Topsy purchase gives Apple access to Twitter data Google doesn't have
While the exact purpose behind Apple's newly announced acquisition of social media data firm Topsy remains unknown, the acquired company is one of a handful of firms with access to exclusive data from Twitter the likes of which Google does not have.
Search giant Google formerly had access to detailed Twitter data, but the agreement between the two companies was severed in 2012. But Twitter has maintained partnerships for its so-called "firehose" of data with smaller search partners such as Microsoft's Bing, which announced an extended agreement with the social networking site in November.
Now, with its confirmed purchase of Topsy, Apple enters into an exclusive club of companies with access to highly detailed data from Twitter.
Along with Gnip, Data Sift and NTT Data, Topsy is one of four "certified data resellers" with exclusive rights to collect and resell Twitter data, according to The Wall Street Journal. Those four companies are responsible for the majority of the social networking site's data revenue.
Companies like Topsy can resell the data to "hundreds of smaller software analytics firms," the report said. To maintain the elite relationship with Twitter, the companies must audit their clients, ensure that user's real names are not revealed, and help crack down on spam on the site.
"Though Twitter's data is public, the sheer volume of tweets — roughly 500 million a day — means that only companies with sophisticated software and storage capabilities can analyze it," reporter Elizabeth Dwoskin wrote.
The agreement to purchase Topsy is key because Apple's chief rival in the mobile software space, Google, does not have access to such data from Twitter. That could allow Apple to improve its search algorithms, whether for its Siri personal assistant or for discovering data in its iTunes Store or App Store, in ways that Google cannot.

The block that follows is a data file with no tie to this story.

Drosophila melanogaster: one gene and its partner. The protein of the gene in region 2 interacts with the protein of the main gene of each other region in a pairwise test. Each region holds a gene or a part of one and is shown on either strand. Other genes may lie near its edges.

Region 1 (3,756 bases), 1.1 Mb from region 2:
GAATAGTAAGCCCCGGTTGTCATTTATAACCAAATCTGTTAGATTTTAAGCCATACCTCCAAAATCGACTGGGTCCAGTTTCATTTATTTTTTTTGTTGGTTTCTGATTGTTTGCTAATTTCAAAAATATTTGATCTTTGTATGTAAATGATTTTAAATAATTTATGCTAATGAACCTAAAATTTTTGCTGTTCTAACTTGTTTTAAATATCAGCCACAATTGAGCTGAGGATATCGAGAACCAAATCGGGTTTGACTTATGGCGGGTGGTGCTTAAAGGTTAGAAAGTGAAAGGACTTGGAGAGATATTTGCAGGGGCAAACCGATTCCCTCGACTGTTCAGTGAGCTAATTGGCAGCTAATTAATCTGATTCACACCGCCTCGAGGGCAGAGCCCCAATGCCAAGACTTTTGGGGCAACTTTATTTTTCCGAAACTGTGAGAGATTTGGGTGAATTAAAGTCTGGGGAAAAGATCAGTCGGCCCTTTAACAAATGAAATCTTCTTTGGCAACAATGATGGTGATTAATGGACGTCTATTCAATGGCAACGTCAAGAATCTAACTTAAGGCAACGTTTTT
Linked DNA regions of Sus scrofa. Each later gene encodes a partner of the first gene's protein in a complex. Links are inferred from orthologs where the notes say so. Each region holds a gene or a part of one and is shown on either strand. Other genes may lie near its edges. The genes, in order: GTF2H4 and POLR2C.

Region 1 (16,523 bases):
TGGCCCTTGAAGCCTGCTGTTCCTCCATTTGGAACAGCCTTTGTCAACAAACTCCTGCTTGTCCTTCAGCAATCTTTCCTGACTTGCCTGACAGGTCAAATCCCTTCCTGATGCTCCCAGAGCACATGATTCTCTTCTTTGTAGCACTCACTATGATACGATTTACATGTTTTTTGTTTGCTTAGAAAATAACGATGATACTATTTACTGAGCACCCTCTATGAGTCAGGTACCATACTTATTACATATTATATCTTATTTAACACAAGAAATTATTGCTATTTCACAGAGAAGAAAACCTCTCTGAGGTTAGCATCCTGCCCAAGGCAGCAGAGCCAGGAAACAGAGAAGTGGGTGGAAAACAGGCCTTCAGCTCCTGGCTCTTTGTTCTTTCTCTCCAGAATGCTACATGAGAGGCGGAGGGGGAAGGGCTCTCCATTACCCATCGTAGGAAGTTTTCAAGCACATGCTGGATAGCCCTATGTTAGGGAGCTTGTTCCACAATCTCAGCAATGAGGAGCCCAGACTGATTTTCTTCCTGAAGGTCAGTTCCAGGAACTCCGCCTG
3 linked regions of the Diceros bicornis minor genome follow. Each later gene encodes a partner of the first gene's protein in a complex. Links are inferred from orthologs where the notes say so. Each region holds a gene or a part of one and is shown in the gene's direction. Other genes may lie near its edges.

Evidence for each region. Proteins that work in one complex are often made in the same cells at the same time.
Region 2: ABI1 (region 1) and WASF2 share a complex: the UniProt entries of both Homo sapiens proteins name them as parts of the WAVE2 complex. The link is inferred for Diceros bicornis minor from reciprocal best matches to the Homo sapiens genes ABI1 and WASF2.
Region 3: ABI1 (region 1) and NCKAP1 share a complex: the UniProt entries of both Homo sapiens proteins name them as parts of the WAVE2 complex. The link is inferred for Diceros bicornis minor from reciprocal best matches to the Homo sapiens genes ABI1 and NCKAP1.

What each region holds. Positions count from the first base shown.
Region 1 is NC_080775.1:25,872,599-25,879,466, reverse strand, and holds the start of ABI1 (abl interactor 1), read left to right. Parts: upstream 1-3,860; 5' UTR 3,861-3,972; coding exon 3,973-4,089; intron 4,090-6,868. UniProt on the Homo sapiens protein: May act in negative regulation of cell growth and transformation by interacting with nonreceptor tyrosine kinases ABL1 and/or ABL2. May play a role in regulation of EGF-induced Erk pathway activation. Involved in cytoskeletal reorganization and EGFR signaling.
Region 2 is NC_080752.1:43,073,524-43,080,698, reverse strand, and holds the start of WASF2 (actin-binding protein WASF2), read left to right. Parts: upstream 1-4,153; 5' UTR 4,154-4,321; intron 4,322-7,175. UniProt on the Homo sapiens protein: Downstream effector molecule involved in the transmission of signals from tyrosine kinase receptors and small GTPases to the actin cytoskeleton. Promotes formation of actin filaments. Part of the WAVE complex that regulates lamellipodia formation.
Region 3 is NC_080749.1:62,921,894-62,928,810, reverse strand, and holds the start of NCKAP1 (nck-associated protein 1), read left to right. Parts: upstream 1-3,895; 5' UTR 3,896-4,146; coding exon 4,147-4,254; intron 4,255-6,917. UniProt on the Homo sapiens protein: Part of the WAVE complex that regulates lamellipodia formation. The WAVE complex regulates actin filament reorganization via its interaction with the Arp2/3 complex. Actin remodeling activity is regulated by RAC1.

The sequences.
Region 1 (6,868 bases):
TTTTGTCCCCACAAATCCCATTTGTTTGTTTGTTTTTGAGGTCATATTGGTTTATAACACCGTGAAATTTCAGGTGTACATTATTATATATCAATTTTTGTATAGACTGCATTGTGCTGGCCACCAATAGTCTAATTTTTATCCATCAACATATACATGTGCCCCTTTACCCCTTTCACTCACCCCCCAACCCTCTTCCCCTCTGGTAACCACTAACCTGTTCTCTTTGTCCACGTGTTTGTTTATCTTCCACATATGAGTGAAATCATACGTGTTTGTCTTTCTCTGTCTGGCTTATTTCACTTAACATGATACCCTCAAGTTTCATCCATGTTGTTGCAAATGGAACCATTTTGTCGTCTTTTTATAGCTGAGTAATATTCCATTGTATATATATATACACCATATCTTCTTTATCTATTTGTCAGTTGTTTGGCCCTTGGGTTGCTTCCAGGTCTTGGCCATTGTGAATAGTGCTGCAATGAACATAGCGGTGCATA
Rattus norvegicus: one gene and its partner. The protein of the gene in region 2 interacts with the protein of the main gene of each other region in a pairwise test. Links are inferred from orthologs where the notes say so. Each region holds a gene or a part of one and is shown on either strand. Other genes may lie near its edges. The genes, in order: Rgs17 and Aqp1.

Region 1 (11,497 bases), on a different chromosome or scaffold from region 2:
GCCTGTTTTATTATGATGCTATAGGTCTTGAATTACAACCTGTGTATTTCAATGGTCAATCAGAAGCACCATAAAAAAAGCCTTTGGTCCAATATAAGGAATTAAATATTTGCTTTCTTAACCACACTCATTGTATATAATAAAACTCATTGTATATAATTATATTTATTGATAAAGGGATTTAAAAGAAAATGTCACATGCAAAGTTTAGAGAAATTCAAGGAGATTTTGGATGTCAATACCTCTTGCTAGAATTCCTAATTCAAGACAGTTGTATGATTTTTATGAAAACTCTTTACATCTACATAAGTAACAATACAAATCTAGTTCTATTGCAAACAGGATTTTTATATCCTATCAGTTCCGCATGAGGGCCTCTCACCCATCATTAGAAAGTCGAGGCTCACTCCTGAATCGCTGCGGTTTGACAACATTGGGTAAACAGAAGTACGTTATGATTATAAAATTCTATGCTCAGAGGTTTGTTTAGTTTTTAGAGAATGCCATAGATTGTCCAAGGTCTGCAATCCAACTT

Apple's purchase of Topsy was revealed on Tuesday, with a reported price of over $200 million. The company confirmed the acquisition with a typical boilerplate statement declining to reveal its "purpose or plans."
Beyond search, it's been suggested that Topsy could be applied to Apple services such as iTunes Radio, allowing it to help identify and recommend artists or songs based on Twitter trends. It's also been suggested that Apple could offer real-time analysis of market trends to sell advertising on its iAds platform.
Data from Topsy could also help Apple better identify trends for mobile applications, allowing the company to better recommend and discover new software options from the iOS App Store.
The company bolstered its App Store search results last year with the acquisition of Chomp, a mobile application search engine. Chomp's card-like search results layout was introduced that same year in iOS 6.
Other confirmed acquisitions from Apple since August alone are PrimeSense, makers of the motion tracking technology behind Microsoft's original Xbox Kinect; Cue, a personal assistant app for iPhone; AlgoTrim, a Swedish data compression company; Embark, a transit data provider; Matcha.tv, a second-screen startup; and Passif Semiconductor, a power-efficient chipmaker.